Torah For Today! This week: Female genital mutilation

Torah For Today! This week: Female genital mutilation

Rabbi Zvi Solomons looks at a controversial topical issue and looks into Jewish texts for a response

Earlier this month, a mother became the first person in the UK to be found guilty of female genital mutilation (FGM). So, what does the Torah say about this?

It tells us that when a baby boy is eight days old he must be circumcised, both as a reminder of the circumcision of Isaac, but also because we are commanded to.

Nothing, however, is mentioned about girls.

This created a strange situation in which a huge fuss was made over the initiation of baby boys into our religious group, but not so for girls.

This has changed in recent times, with daughters having a zeved habat ceremony to ensure they are properly named before they are a month old.

Circumcision physically marks the membership of our tribes and our relationship with God, by copying Abraham’s mark.

Some say that it is on our sexual member to help to limit sexual desire – although I am reliably informed this alleged lessening of sensation
is apocryphal.

Circumcising women is another matter altogether. Most female circumcision involves complete excision of the clitoris, the most sensitive pleasure centre of a woman’s body, meaning her pleasure in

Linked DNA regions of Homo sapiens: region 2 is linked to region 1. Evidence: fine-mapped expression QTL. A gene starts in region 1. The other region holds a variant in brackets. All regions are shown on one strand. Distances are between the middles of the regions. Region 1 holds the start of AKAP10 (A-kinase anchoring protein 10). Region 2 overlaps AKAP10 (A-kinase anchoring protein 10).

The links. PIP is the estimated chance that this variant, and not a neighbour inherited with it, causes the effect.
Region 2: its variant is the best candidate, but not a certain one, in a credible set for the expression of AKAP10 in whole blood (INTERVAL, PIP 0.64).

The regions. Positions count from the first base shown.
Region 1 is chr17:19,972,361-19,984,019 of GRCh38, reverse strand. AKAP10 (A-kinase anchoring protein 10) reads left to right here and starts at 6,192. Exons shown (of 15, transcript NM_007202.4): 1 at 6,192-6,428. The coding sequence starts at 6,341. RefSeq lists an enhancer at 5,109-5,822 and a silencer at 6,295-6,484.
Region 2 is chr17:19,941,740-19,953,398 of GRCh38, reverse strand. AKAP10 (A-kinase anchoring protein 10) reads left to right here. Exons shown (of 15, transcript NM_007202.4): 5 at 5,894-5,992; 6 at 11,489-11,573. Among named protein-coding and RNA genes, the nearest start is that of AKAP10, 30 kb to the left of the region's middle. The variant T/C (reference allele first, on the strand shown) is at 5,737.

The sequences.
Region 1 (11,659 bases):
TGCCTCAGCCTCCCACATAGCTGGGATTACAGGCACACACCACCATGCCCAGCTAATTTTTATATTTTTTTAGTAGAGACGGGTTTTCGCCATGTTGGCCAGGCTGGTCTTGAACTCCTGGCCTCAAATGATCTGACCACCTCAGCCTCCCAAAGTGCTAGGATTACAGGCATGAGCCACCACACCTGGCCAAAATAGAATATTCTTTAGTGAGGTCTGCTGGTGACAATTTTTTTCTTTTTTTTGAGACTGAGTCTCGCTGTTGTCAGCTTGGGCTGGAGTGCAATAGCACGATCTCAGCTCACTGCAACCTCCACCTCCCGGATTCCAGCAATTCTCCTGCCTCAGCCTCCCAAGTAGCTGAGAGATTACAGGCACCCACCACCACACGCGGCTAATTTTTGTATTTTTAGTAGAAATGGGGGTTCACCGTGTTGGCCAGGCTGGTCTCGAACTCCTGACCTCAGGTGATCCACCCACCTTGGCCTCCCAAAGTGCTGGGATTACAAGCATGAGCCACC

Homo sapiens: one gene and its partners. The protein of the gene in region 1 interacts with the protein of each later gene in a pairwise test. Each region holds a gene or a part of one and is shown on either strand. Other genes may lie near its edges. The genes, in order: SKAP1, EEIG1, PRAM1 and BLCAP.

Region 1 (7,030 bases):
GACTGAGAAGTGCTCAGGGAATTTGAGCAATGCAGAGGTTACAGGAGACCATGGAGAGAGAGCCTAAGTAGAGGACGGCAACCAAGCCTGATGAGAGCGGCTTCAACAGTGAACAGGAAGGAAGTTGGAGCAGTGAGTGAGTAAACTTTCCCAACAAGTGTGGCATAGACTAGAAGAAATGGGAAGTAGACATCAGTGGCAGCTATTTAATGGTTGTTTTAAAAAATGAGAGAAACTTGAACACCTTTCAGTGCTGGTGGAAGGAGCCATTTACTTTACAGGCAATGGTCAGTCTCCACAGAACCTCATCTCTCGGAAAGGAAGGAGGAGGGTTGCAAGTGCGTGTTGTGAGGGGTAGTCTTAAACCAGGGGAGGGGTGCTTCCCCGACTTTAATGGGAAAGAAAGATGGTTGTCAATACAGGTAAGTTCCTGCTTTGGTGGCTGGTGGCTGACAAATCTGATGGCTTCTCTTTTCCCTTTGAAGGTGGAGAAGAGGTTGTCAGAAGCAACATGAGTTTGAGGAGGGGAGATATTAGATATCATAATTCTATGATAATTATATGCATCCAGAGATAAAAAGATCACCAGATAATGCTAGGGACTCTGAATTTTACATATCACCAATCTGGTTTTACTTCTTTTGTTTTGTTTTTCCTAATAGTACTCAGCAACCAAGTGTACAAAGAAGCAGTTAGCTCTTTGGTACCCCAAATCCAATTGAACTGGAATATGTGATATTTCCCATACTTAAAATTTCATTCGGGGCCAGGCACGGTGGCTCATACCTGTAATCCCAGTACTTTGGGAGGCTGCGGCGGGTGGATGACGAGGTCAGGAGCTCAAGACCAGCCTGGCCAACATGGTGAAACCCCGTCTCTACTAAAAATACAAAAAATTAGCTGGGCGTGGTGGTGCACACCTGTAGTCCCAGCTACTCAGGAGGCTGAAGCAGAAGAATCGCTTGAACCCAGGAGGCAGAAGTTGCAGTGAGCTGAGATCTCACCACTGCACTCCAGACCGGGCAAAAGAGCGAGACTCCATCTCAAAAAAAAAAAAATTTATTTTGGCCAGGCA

sex is permanently and severely damaged.

Often this procedure is accompanied by infibulation, making the opening smaller and causing immense pain in intercourse and even when passing water.

Halacha would indicate this is a disgusting violation of a woman. While the effect of male circumcision is limited, interfering with
a woman in this way runs counter to her needs in life.

Women’s sexual desire is recognised in the Talmud, and it is she who dictates how often and when her husband cohabits. This is the most sacred part of marriage, and she should gain pleasure from it.

Female circumcision is utterly cruel, unnatural, and counter to the laws of God, as well as medically dangerous.  We should support victims and help to stamp out this cruel practice.

  •   Zvi Solomons serves the Jewish Community of Berkshire in Reading
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